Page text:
RedSDK Rect Physical Luminance

RedSDK Rectangular Physical Light Luminance

Work In Progress - Editing and pictures to be completed shortly as of 01_Feb_2016.
About Rectangular Physical Light

From the help files - A Physical Rectangle light uses the definition of light sources from physical parameters issued from lamp manufacturers. A Physical Rectangle light uses a rectangle that defines the light surface that will emit light in the scene. Physical lights are rendered on the CPU using sampling and are approximated on the GPU. There are two possible approximations for a physical light on the GPU:
  • If the physical light is linked to a rectangular mesh, then the physical light is automatically turned into an Area light.
  • If the physical light is linked to a mesh with any other geometric shape, then the physical light is automatically turned into a Point light.


The rectangular Physical light has more parameters than the standard physical light, it has position and direction which can be set.


  • Power – Sets the power of the light in Watts.
  • Luminous Efficiency – Sets the luminous efficiency of the light in percentage (%).
Power is simply like changing a lightbulb for higher or lower wattage, for Luminance efficiency See internet search for full description, in TC it appears like a diffuse value, lowering the efficiency of the light produces a reduction in brightness.

Image Image

  • Intensity decay – Set the rate at which the lights power diminishes.
Not much choice here s its fixed at Natural Quadratic.

  • Color – Sets the color of the light.
Changes the light colour for specific affect, normally one would leave at a greyscale (black to white) colour, ts is possible to change it to produce other effects like serpia, below its changed to red to show the dramatic change.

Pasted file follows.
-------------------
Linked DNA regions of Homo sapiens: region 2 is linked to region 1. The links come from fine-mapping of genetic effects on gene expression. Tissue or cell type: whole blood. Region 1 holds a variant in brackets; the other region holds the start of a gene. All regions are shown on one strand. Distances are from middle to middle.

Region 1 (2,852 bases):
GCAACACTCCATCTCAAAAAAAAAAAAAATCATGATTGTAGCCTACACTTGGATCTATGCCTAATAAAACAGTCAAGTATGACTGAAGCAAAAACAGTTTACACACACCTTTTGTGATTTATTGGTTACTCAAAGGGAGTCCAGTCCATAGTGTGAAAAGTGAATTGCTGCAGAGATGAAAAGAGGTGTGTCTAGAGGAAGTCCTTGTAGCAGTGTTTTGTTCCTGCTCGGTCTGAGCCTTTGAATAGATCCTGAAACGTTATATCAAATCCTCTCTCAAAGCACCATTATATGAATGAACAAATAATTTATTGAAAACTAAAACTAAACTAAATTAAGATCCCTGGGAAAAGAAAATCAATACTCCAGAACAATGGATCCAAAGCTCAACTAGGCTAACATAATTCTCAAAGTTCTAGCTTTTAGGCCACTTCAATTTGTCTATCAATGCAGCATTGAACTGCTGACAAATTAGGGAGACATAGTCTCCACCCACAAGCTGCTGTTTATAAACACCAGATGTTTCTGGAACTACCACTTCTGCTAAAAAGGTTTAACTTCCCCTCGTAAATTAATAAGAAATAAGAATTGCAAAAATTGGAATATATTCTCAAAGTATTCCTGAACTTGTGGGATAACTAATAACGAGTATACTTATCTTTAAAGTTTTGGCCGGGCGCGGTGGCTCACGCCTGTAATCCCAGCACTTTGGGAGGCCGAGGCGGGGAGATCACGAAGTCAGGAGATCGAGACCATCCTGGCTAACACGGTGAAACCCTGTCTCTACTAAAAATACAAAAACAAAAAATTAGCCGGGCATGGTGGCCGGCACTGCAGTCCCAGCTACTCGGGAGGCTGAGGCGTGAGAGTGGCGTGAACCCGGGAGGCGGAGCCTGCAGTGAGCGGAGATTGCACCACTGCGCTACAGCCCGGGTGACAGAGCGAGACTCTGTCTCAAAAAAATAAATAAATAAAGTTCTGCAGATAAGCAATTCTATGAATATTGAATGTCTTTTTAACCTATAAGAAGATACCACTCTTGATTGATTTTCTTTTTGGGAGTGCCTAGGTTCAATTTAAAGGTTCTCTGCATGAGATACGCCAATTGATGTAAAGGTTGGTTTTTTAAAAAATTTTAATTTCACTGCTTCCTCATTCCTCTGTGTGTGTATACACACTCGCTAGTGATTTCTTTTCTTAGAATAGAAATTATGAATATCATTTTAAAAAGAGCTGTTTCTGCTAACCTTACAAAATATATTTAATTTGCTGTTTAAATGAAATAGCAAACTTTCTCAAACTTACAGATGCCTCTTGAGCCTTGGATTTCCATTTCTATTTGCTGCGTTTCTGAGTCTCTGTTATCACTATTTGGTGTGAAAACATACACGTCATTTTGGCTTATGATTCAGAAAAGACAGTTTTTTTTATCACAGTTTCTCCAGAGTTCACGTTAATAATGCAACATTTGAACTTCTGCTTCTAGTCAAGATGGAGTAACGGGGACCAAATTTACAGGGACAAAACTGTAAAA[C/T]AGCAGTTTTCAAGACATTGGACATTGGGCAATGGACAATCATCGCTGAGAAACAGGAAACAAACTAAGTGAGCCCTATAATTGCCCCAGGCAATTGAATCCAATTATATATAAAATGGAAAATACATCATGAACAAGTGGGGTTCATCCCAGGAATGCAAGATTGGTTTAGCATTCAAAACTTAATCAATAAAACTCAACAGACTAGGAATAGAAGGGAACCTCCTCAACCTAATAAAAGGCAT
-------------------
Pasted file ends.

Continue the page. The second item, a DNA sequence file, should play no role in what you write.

• Color Temperature – Alternate color value which supports definition of the color by temperature in Kelvin.
Instead of changing the colour , one can set the temperature of the light, however different websites use various ideas of what the temperature represents, so the image below was produced as an approximation with TC, obviously this will vary on different computer monitors. Using luminance color values - unlike using 'color', can produce a variable of colour rather than a single colour.

Image Image

  • Color Affect – Sets the relative intensity (power) of the color light.
Lowering the colour affect diffuses the colour, increasing the colur affect increases the brightness of the colour.


  • Samples Count – Sets the maximum number of light samples.
Increasing the sample may (or may not) produce a more accurate render but can increase rendering time.

  • Pos – Sets the X,Y,Z position of the light relative to the object to which it is attached.
  • Dir – Sets the X,Y,Z direction of the light relative to the position.
  • Top – Defines a second axis which is perpendicular to the direction, used for the rotation, if the lights display is not circular.
  • Samples Count – Sets the number of samples used to populate the light surface. Must be greater than 0
  • Width – Sets the width of the defining rectangle.
  • Height – Sets the height of the defining rectangle.
  • Shadows – Sets whether the light will generate shadows, or not.
  • Shadow Color – Specifies the color of shadows created by the light.
  • Texture File Name – Rather than using a single constant color for the whole light, you can setup a texture from which light color will be read. Using a texture, you can simulate projectors or complex light filters.
  • IES File Name – Manufacturers measure the behavior of their bulbs and store their directional contribution into IES files. Those files are available for most of the bulb models directly from the manufacturers' web sites. Even if IES files store information about the shape of the emitter, they are not used here.
  • Caustics – Specifies whether the light will generate caustic effects.
  • Visible Geometry - Specifies whether the physical geometry of the associate 3D objects will be seen.

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Contributors to this page: AndyUK .
Page last modified on Wednesday 08 of February, 2017 04:25:38 PST by AndyUK.